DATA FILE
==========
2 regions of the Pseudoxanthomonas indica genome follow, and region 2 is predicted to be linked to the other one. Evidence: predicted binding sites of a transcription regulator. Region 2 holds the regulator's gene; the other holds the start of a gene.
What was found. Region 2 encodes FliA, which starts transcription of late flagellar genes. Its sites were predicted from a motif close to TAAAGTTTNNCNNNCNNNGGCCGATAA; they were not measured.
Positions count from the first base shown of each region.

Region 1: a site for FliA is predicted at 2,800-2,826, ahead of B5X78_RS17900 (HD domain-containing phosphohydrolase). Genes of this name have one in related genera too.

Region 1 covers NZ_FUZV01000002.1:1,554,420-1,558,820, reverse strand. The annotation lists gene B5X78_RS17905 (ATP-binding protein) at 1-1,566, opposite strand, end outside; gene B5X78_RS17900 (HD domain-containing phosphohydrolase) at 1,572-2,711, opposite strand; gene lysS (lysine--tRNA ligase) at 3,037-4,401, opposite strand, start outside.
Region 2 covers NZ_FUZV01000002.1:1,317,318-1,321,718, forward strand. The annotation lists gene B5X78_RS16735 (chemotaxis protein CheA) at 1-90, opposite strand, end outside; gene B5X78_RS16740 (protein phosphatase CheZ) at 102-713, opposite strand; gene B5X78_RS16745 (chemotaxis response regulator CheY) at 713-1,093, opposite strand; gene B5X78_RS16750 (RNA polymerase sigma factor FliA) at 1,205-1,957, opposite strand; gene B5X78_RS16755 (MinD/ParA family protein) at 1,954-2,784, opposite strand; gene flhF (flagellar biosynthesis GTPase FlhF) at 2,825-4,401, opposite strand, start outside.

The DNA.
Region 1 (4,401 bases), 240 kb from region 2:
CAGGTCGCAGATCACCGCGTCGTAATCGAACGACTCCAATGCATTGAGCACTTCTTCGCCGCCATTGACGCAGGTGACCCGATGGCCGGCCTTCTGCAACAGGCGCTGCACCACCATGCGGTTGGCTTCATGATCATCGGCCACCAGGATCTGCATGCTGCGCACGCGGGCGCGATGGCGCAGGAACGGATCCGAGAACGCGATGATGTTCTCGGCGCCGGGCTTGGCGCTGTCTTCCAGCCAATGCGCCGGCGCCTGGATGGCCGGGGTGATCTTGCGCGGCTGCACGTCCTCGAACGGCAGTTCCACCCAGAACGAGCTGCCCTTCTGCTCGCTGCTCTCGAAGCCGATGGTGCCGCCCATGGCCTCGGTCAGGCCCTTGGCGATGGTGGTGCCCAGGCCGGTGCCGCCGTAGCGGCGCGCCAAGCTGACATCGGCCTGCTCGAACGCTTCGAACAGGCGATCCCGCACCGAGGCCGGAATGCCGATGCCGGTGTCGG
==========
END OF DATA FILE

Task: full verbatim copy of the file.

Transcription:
2 regions of the Pseudoxanthomonas indica genome follow, and region 2 is predicted to be linked to the other one. Evidence: predicted binding sites of a transcription regulator. Region 2 holds the regulator's gene; the other holds the start of a gene.
What was found. Region 2 encodes FliA, which starts transcription of late flagellar genes. Its sites were predicted from a motif close to TAAAGTTTNNCNNNCNNNGGCCGATAA; they were not measured.
Positions count from the first base shown of each region.

Region 1: a site for FliA is predicted at 2,800-2,826, ahead of B5X78_RS17900 (HD domain-containing phosphohydrolase). Genes of this name have one in related genera too.

Region 1 covers NZ_FUZV01000002.1:1,554,420-1,558,820, reverse strand. The annotation lists gene B5X78_RS17905 (ATP-binding protein) at 1-1,566, opposite strand, end outside; gene B5X78_RS17900 (HD domain-containing phosphohydrolase) at 1,572-2,711, opposite strand; gene lysS (lysine--tRNA ligase) at 3,037-4,401, opposite strand, start outside.
Region 2 covers NZ_FUZV01000002.1:1,317,318-1,321,718, forward strand. The annotation lists gene B5X78_RS16735 (chemotaxis protein CheA) at 1-90, opposite strand, end outside; gene B5X78_RS16740 (protein phosphatase CheZ) at 102-713, opposite strand; gene B5X78_RS16745 (chemotaxis response regulator CheY) at 713-1,093, opposite strand; gene B5X78_RS16750 (RNA polymerase sigma factor FliA) at 1,205-1,957, opposite strand; gene B5X78_RS16755 (MinD/ParA family protein) at 1,954-2,784, opposite strand; gene flhF (flagellar biosynthesis GTPase FlhF) at 2,825-4,401, opposite strand, start outside.

The DNA.
Region 1 (4,401 bases), 240 kb from region 2:
CAGGTCGCAGATCACCGCGTCGTAATCGAACGACTCCAATGCATTGAGCACTTCTTCGCCGCCATTGACGCAGGTGACCCGATGGCCGGCCTTCTGCAACAGGCGCTGCACCACCATGCGGTTGGCTTCATGATCATCGGCCACCAGGATCTGCATGCTGCGCACGCGGGCGCGATGGCGCAGGAACGGATCCGAGAACGCGATGATGTTCTCGGCGCCGGGCTTGGCGCTGTCTTCCAGCCAATGCGCCGGCGCCTGGATGGCCGGGGTGATCTTGCGCGGCTGCACGTCCTCGAACGGCAGTTCCACCCAGAACGAGCTGCCCTTCTGCTCGCTGCTCTCGAAGCCGATGGTGCCGCCCATGGCCTCGGTCAGGCCCTTGGCGATGGTGGTGCCCAGGCCGGTGCCGCCGTAGCGGCGCGCCAAGCTGACATCGGCCTGCTCGAACGCTTCGAACAGGCGATCCCGCACCGAGGCCGGAATGCCGATGCCGGTGTCGG